8. If a pesticide is identified as containing a particular nanoscale material, what would be the most useful next steps to inform EPA's understanding of potential risks associated with the pesticide? Are there tests that could provide useful information toward an understanding of risk that would be common to all nanoscale materials, or should the data requirements necessarily be compound- and situation-specific? How should bioavailability be considered in determining testing requirements (e.g., are nano-particles respirable or bound to other components)?

With respect to the proposed approaches, EPA is seeking comment on how to implement them to ensure efficient, effective, and timely review of applications. EPA specifically invites comments on the following issues:

1. Is there a way to determine, in advance of receiving an application for registration of a product containing a nanoscale material, whether a particular kind of nanoscale material has properties that, for purposes of risk assessment, are essentially the same as larger sized materials of the same substance? If so, how would such determinations be made and on what would they be based?

2. What kinds of information should EPA accept as demonstrating that a pesticide product containing a nanoscale ingredient is identical or substantially similar to a currently registered pesticide or differs only in ways that would not significantly increase the risk of unreasonable adverse effects on the environment, and that approving the registration in the manner proposed would not significantly increase the risk of any unreasonable adverse effect on the environment?

3. Can you suggest any alternative(s) to the proposed approaches that would be equally or even more effective in addressing the status of nanoscale materials as new active or inert ingredients for purposes of both FIFRA and PRIA, keeping in mind the data showing that size, especially when reduced below approximately 100 nm, may alter the manner in which materials behave and, in turn, the potential risk to human health and the environment associated with such materials?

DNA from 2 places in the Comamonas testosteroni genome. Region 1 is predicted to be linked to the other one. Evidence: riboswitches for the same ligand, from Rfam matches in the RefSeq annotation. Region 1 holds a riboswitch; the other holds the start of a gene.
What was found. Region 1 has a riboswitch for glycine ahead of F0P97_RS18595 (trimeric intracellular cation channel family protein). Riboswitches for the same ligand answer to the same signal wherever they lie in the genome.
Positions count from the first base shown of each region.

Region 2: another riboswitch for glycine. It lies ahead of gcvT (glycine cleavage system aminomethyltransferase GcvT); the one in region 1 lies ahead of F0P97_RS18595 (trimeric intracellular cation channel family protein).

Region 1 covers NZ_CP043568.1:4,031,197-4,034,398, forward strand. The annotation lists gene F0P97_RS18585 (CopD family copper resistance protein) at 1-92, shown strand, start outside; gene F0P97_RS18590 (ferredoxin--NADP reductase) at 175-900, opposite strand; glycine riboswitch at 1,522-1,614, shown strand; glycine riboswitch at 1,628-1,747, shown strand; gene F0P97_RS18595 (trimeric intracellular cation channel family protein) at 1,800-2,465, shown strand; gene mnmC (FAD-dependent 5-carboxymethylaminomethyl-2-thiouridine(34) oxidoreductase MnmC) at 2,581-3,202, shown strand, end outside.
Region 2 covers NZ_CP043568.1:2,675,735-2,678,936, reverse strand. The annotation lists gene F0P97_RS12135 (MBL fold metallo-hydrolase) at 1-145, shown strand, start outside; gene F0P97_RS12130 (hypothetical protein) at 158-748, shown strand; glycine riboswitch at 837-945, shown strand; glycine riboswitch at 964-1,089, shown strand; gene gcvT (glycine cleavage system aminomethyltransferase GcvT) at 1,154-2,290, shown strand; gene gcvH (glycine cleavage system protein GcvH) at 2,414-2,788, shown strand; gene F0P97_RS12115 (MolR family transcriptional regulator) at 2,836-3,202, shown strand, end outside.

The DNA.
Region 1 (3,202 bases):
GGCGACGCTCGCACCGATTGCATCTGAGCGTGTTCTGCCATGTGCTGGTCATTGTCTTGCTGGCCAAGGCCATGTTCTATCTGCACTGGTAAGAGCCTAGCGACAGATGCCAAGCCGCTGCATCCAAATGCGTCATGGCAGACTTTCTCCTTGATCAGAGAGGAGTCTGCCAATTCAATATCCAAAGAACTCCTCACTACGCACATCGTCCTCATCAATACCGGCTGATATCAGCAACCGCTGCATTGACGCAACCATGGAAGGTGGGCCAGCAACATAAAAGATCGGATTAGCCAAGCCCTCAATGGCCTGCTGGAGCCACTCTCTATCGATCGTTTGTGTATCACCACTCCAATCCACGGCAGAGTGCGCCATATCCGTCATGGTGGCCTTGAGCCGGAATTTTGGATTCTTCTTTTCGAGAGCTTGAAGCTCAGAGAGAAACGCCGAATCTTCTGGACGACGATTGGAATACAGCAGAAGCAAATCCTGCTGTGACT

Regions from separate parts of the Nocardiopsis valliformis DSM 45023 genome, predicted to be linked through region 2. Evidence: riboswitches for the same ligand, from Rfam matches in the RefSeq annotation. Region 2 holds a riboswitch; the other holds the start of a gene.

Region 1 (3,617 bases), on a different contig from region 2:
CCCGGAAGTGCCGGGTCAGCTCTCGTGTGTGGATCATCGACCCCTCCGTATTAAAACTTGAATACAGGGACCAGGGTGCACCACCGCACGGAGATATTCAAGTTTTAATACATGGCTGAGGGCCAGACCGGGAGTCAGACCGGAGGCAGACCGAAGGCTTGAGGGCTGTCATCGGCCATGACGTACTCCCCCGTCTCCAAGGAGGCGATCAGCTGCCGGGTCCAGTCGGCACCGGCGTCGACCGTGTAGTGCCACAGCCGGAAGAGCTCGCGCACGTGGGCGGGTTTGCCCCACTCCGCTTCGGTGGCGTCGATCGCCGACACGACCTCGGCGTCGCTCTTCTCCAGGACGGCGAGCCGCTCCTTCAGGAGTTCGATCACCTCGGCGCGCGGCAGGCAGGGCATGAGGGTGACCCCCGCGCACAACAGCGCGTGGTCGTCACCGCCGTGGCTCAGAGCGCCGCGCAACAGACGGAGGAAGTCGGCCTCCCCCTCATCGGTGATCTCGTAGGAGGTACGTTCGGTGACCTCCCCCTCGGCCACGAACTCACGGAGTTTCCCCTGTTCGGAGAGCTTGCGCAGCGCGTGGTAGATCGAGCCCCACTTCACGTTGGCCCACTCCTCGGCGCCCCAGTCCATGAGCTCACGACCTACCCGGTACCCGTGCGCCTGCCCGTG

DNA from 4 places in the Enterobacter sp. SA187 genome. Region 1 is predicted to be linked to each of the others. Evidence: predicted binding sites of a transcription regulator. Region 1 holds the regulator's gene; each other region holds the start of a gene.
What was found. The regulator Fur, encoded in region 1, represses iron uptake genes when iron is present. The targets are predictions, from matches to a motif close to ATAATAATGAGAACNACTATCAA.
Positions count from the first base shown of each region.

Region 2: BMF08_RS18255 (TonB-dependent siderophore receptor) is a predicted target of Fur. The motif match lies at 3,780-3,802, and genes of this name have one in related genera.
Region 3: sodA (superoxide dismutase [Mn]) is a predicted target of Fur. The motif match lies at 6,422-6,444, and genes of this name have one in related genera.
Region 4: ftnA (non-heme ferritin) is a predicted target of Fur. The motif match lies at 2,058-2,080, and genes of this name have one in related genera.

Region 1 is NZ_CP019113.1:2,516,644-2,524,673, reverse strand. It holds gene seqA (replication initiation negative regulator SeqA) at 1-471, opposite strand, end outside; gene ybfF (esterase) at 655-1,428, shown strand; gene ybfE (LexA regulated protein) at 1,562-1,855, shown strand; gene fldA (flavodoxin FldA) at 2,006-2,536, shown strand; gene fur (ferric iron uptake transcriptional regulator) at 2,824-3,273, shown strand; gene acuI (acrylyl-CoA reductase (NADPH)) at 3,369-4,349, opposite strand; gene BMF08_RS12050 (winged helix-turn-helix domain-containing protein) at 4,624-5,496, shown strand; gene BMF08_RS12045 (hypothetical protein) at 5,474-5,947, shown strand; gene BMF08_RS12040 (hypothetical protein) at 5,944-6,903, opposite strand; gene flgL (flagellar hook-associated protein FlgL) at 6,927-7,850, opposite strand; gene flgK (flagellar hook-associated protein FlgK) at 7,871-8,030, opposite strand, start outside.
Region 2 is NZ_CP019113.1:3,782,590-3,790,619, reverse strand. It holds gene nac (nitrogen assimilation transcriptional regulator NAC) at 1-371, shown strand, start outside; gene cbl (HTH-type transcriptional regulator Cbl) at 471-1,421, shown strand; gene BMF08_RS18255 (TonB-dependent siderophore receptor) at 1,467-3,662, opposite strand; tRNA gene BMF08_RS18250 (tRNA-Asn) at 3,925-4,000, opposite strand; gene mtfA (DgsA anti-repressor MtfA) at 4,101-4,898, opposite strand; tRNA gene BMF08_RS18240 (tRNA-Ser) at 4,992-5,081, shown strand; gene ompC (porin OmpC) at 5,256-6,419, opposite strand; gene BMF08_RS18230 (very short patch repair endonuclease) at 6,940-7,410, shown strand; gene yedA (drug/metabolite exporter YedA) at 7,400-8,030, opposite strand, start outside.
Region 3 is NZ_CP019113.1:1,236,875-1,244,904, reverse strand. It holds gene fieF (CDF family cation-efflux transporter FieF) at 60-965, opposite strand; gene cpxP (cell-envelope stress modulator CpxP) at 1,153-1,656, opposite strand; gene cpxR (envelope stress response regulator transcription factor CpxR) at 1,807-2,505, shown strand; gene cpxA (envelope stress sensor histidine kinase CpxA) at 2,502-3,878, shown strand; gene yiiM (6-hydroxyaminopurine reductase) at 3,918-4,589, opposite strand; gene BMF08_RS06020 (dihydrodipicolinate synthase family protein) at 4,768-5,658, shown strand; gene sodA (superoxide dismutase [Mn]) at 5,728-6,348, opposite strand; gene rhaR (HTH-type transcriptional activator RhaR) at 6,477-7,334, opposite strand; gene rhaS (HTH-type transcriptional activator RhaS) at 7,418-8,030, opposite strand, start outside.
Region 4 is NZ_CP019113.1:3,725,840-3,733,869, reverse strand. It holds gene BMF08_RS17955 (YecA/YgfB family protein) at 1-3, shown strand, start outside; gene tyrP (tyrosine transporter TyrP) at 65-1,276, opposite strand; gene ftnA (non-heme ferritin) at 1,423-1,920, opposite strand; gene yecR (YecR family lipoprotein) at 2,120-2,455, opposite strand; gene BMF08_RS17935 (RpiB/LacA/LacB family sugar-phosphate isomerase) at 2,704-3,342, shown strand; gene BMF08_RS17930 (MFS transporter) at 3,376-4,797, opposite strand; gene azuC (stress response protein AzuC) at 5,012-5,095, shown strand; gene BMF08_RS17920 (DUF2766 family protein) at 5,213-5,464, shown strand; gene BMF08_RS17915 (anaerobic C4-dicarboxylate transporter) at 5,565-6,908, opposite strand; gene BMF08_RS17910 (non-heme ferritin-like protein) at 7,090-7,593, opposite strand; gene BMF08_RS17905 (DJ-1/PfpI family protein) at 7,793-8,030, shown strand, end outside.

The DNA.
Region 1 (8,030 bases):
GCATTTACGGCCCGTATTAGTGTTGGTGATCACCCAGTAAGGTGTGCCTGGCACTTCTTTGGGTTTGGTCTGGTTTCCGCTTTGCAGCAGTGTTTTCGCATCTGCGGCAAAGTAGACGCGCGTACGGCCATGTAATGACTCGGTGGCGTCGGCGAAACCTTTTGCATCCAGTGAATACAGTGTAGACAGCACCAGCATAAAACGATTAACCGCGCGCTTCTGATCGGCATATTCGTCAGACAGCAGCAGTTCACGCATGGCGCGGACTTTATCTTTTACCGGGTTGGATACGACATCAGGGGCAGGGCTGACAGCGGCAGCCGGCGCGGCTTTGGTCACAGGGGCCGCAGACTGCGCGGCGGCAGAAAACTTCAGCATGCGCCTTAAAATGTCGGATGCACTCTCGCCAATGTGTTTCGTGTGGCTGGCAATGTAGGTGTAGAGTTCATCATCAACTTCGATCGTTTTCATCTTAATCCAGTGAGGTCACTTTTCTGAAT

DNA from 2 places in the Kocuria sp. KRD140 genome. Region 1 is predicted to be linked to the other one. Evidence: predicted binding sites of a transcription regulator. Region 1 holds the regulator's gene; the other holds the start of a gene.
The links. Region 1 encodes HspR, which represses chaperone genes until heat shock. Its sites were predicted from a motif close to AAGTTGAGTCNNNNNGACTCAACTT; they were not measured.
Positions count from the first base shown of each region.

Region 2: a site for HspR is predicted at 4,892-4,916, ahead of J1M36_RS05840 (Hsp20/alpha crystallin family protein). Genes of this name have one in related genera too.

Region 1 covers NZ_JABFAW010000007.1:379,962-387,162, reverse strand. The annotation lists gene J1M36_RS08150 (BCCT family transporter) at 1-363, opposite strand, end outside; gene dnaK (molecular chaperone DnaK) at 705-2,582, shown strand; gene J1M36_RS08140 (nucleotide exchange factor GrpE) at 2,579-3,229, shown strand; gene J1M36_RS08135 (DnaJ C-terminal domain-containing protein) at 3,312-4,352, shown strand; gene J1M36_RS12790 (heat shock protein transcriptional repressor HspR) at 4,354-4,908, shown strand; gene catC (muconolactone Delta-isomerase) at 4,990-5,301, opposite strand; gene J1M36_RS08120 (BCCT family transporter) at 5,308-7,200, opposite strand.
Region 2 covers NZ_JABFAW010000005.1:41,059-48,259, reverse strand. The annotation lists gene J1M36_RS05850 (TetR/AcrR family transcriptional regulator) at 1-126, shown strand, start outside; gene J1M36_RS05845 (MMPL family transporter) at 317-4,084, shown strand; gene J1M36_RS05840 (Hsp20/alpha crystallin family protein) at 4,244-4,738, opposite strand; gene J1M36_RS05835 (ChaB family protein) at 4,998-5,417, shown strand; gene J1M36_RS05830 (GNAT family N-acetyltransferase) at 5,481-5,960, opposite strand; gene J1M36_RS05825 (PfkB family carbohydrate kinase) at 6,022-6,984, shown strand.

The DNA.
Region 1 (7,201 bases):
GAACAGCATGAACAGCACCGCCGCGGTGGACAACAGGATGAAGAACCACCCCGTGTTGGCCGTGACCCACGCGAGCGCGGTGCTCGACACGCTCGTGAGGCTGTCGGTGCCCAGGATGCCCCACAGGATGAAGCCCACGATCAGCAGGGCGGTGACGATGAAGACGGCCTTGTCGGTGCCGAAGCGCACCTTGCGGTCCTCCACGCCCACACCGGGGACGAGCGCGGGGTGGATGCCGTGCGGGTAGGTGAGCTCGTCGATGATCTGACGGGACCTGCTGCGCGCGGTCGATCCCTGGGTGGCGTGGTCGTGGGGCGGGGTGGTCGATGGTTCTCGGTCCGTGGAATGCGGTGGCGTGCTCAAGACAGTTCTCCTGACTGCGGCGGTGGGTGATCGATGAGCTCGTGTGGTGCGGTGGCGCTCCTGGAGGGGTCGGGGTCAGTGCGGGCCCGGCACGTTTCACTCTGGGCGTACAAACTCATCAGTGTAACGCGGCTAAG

With respect to the potential alternative ways of obtaining the needed information on what nanoscale materials are in pesticide products, EPA specifically invites comments on the following issues:

1. Has EPA appropriately characterized in this document the current scientific understanding of the potential risks of nanoscale materials? If not, please comment on how to characterize the potential risks of nanoscale materials. How would the perception of the risks of nanoscale materials differ depending on the approach used by EPA to require needed data on nanoscale materials in pesticides? How could EPA lessen the possibility that issuance of a final requirement to report what nanoscale materials are in pesticides will result in a public misunderstanding of the potential risks of nanotechnology more generally?

2. Do commenters believe that identification of the nanoscale materials in pesticide products is relevant to EPA's statutory determination regarding the potential for unreasonable adverse effects on the environment? Please provide the scientific or legal basis for your view.

3. Has EPA characterized the alternative approaches with respect to which they would: (a) result in a misunderstanding of the potential risks posed by nanoscale materials; (b) result in the timely submission of needed information; and (c) impose burdens on pesticide companies, those whose products do, and do not, contain nanoscale materials? If not, please comment on those issues.

4. If EPA uses FIFRA section 6(a)(2) to obtain the needed information on nanoscale materials in pesticides, how could the Agency ensure that its action is not mischaracterized or misunderstood as a determination that the mere fact that a pesticide contains nanoscale materials causes unreasonable adverse environmental effects?